Measured Service (Think “Value”): Pay only for what you use – and no more. Rather than paying 100% for servers that you only use at 20% utilization, you pay for the exact number of resources you use, when you use them. The ideal cloud providers charge usage in terms that everyday people – not just IT systems administrators – understand and value.

cloudcomputing-180pxsWhen explaining these cloud computing characteristics to those whose “day jobs” are not in tech, I like to use the electricity analogy. When you buy a new television, you do not call the power company and ask them to initiate a project to set up your television. You simply plug it in and begin using it. If you don’t like where it is in your house, you unplug it, move it to a different room, and plug it in again. At the end of the month, you don’t pay for the power company’s generator and labor investments; you pay for the extra kilowatt-hours your television used.

Services that meet all five of these characteristics are so much more convenient and valuable than legacy computing models. That’s why cloud computing has the potential to be so transformational.

BYOT: Treat your employees like consumers

More and more companies are asking employees to “Bring Your Own Tools” (i.e., laptops and PCs) or “Telecom” (mobile and smartphones). Consumer tech is advancing so quickly, and is now so interconnected that this should be the norm—not the exception—if companies want happy, productive employees.

People are frustrated with their office tech

There are only two kinds of technology in the world. The first kind is the technology that you choose to use; the second is technology you are forced to use. At home, we have a tremendous amount of choice between desktops, laptops, tablets, mobile phones, etc. At work, we have little choice.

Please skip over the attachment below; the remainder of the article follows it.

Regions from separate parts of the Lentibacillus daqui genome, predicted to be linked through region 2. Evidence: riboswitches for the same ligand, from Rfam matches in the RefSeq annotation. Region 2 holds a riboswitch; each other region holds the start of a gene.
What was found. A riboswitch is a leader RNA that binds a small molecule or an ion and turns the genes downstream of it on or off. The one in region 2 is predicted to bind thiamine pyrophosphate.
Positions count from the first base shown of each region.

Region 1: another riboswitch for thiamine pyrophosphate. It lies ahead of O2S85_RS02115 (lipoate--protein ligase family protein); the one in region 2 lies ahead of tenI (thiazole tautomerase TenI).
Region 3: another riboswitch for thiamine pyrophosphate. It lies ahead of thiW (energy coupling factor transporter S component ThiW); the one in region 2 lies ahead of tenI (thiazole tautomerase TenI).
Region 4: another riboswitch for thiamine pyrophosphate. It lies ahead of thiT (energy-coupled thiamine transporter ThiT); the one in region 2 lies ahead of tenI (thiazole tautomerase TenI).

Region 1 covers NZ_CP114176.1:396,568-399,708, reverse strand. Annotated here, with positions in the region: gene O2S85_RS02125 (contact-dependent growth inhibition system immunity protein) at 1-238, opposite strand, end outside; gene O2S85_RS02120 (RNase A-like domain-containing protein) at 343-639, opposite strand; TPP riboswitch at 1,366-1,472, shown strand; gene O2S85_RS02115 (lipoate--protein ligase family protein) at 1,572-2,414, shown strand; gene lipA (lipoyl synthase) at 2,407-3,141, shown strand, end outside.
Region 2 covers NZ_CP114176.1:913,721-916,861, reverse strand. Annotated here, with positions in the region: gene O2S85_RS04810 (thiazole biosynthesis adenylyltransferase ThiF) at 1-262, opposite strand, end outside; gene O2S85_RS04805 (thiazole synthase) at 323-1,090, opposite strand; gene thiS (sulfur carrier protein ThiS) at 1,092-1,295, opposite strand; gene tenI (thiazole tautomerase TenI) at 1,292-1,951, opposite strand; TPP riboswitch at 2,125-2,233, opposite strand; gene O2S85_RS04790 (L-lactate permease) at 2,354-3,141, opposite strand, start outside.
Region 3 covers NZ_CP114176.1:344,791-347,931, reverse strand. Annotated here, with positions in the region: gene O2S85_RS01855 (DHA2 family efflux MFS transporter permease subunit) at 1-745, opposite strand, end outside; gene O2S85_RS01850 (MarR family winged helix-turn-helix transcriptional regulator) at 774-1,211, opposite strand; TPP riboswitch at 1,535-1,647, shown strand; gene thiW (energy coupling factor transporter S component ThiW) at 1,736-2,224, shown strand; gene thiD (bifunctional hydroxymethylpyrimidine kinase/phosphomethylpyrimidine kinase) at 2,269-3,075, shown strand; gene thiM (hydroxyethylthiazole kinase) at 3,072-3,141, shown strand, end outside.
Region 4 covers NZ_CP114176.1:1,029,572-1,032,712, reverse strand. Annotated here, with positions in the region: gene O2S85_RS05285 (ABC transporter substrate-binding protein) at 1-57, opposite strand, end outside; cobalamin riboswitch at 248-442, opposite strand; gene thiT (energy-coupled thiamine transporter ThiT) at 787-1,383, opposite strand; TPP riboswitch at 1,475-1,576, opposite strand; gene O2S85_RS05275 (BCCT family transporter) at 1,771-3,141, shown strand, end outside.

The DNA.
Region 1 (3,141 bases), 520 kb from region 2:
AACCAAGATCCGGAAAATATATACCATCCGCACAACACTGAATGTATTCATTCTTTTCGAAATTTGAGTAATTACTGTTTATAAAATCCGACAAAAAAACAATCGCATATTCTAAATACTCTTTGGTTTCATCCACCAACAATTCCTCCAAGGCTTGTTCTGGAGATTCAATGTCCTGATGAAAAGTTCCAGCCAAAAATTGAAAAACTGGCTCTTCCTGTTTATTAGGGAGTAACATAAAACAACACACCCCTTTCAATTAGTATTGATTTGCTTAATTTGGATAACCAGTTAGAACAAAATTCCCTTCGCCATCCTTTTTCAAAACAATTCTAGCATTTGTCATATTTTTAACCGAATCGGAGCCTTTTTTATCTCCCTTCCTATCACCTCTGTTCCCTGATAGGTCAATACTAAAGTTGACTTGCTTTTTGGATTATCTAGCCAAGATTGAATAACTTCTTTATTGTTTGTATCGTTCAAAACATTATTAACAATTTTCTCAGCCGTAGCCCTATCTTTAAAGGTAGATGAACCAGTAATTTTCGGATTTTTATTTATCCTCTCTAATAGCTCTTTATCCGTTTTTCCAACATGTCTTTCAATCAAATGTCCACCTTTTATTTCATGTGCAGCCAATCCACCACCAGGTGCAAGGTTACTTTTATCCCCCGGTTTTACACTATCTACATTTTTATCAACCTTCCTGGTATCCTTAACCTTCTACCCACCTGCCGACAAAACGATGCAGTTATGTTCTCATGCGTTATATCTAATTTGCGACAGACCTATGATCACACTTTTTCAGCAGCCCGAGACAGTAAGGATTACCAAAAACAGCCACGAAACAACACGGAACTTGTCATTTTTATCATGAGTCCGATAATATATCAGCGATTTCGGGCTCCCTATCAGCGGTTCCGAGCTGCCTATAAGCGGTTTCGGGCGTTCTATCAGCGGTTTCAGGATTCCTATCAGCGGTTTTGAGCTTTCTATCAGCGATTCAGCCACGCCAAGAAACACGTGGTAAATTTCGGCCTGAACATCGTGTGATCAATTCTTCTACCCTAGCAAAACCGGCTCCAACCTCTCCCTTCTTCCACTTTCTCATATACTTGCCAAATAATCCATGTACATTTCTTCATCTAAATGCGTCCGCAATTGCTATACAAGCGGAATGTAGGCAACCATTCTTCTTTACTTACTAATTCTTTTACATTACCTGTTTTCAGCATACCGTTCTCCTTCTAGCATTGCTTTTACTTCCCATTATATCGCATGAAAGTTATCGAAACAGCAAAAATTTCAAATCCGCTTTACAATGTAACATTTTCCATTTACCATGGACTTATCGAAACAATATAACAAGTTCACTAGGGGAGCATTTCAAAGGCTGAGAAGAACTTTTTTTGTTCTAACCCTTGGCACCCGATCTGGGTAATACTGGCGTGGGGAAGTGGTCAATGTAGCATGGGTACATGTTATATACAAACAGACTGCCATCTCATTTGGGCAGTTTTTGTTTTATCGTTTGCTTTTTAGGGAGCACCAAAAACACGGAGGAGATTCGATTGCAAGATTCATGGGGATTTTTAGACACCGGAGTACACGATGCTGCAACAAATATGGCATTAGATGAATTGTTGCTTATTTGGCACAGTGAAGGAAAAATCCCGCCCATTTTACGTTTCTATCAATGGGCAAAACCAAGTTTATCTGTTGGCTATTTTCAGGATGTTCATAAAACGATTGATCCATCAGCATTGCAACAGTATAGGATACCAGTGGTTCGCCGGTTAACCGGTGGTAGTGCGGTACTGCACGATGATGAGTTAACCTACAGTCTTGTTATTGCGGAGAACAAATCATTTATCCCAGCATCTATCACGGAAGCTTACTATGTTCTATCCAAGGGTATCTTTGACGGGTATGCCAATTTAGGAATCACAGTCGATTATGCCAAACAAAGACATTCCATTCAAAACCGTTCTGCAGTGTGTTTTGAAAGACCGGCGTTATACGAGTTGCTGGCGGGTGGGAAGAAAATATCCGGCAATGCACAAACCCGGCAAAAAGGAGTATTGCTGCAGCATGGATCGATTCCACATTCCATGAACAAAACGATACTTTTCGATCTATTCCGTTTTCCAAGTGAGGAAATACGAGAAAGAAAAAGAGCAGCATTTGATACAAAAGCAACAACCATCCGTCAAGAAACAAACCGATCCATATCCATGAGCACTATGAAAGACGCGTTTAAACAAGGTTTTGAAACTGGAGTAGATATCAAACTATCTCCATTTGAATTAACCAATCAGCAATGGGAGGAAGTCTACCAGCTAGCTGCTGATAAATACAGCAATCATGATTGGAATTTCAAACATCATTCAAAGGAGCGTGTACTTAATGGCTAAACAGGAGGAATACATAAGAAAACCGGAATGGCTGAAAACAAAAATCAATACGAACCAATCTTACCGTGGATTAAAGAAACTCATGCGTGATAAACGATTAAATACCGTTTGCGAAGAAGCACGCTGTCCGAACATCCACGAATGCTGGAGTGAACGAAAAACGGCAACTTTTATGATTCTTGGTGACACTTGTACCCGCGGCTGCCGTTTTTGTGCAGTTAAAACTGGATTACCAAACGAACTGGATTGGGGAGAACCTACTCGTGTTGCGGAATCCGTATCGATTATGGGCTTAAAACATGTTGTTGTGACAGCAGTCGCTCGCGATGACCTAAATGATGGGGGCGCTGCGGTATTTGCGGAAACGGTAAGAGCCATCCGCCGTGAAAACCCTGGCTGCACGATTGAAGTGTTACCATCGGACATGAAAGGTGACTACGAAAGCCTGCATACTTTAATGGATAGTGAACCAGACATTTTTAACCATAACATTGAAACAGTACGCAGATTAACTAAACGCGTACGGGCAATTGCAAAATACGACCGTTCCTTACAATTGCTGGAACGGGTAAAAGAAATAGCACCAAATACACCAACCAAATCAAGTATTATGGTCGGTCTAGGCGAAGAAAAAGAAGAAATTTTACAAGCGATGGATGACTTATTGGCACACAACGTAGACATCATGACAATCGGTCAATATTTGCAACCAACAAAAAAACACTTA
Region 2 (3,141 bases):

We have all heard the jokes (often daily) about how bad office tech is. It is usually less productive to use than the tech we buy with our own money. It is frequently out-of-date. It is often not suited to how we individually work: some people go from meeting to meeting, needing something that boots instantly, some want big screens, others extreme portability.

The is a by-product of centralized enterprise management

The frustration we see with our technology at work is not intended. It is the result of the inherent delays of centralized enterprise management.

At home, if you want a new smartphone you go to the store, try it out, and buy it if you like it. However, if you are an enterprise IT manager you need to wait for enterprise service providers to ramp up and support it… then wait until your prior purchase contracts are ending… then get bids and budget approval… then on-board the new provider, setting up support structures… all in-time to be a whole technology generation behind. This cannot compete with the consumer tech model. (Have you ever seen a centrally planned model beat a purely competitive one?)

For basic employee tech this is no longer needed

I know, at this point you enterprise IT managers are raising the need for standardization to guarantee compatibility, support Service Level Agreements (SLAs), etc. However, this is an argument for the technology world of the past.